Outstanding Fall Colors
September is fall foliage season in Jackson Hole. The aspen tree turn to gold and put on a spectacular display in the second half of September. It truly is one of the most beautiful times of year.
The peak of fall foliage in Jackson Hole varies year to year, but typically the best bet for peak color is during the last week of September.
However, you can still expect excellent fall colors from mid September through early October every year. Even in early September, the fireweed and grassy shrubs turn a brilliant red and yellow, and the aspens will start to show their first hints of color.
Fall colors are generally better in Jackson Hole and Grand Teton National Park than in Yellowstone. Coniferous trees tend to dominate Yellowstone due to its higher elevation, and deciduous aspen and cottonwood trees are less common.
That being said, there is still good color to be found in Yellowstone in September. It just may be more of the shrubs and grasses variety along with occasional aspen tree.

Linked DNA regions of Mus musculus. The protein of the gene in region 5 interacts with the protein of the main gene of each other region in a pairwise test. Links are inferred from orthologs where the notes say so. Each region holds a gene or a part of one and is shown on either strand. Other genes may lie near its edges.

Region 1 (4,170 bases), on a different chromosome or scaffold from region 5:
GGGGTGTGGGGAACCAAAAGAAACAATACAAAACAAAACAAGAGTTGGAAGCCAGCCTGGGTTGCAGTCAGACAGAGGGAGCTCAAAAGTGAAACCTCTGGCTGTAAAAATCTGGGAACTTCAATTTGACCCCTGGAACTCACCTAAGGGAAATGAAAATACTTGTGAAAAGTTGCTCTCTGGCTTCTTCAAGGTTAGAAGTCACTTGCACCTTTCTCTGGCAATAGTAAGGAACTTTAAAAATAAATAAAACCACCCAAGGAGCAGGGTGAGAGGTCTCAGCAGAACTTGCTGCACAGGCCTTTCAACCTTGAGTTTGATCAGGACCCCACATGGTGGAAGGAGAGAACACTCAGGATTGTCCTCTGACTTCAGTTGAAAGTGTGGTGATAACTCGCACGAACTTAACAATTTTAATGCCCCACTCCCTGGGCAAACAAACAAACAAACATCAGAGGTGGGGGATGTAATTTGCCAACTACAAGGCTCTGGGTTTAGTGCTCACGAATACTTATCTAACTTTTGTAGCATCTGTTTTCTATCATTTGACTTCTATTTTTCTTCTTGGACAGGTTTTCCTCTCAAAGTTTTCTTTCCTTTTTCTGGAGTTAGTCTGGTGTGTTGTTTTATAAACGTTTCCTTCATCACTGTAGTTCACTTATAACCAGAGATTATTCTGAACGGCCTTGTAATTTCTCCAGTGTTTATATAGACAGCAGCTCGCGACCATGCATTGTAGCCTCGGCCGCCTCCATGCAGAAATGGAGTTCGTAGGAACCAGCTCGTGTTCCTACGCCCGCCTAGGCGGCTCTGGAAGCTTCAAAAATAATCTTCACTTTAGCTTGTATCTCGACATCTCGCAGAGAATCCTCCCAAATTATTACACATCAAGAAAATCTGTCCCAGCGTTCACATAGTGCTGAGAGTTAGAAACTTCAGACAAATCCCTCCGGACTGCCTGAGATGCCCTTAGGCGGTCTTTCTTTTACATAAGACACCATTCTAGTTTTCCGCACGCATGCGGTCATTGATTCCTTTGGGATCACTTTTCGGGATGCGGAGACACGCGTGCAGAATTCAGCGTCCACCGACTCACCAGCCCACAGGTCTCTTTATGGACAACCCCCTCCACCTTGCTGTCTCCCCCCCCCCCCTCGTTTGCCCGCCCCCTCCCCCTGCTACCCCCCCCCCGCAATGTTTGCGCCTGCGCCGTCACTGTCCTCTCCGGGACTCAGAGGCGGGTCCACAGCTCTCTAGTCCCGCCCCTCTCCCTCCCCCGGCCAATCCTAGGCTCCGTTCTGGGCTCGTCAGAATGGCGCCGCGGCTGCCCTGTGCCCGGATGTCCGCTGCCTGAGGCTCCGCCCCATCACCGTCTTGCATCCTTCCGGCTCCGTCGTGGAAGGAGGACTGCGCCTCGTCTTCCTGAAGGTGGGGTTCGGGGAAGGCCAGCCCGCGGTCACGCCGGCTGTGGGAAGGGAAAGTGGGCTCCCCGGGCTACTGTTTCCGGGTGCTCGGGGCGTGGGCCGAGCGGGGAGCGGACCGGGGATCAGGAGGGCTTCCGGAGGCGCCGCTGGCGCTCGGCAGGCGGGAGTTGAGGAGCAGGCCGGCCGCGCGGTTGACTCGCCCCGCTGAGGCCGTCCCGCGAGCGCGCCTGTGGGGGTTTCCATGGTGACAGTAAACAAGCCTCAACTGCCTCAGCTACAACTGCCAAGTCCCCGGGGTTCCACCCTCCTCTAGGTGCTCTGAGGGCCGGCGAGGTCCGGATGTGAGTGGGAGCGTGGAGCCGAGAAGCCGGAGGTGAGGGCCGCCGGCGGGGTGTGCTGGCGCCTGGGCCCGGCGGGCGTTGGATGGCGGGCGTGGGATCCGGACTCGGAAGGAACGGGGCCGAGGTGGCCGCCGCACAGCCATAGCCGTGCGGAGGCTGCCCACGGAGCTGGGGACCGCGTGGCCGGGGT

Bugs are pretty much gone
Mosquitoes and black flies can be annoying across parts of the region in early and mid summer. By September, they are no longer an issue.
Drier conditions and colder nights have taken care of the bugs by this point of the year. Leave the deet at home!
Crowds on the decrease
To be clear, you aren’t going to find an empty Grand Teton or Yellowstone National Park in September. Many people know this is a nice time of year to visit the parks, and the fall foliage is an attraction in of itself.
However, compared to the summer months, the crowds definitely start to dwindle in September. Once the kids are back in school and the concept of a “summer vacation” has passed, you can expect much less tourism traffic after Labor Day.
Better wildlife viewing opportunities
As the temperatures cool and the days become shorter, wildlife becomes much more active starting in September.
The elk rut gets going at this time of year, and you’ll likely hear the bull elk bugling early and late in the day if you’re out hiking in the valleys.
If you’re lucky, you might get to witness the elk rut as the bulls fight for dominance over the cows. It’s a pretty amazing thing to witness, especially when two bull elk charge each other and but antlers.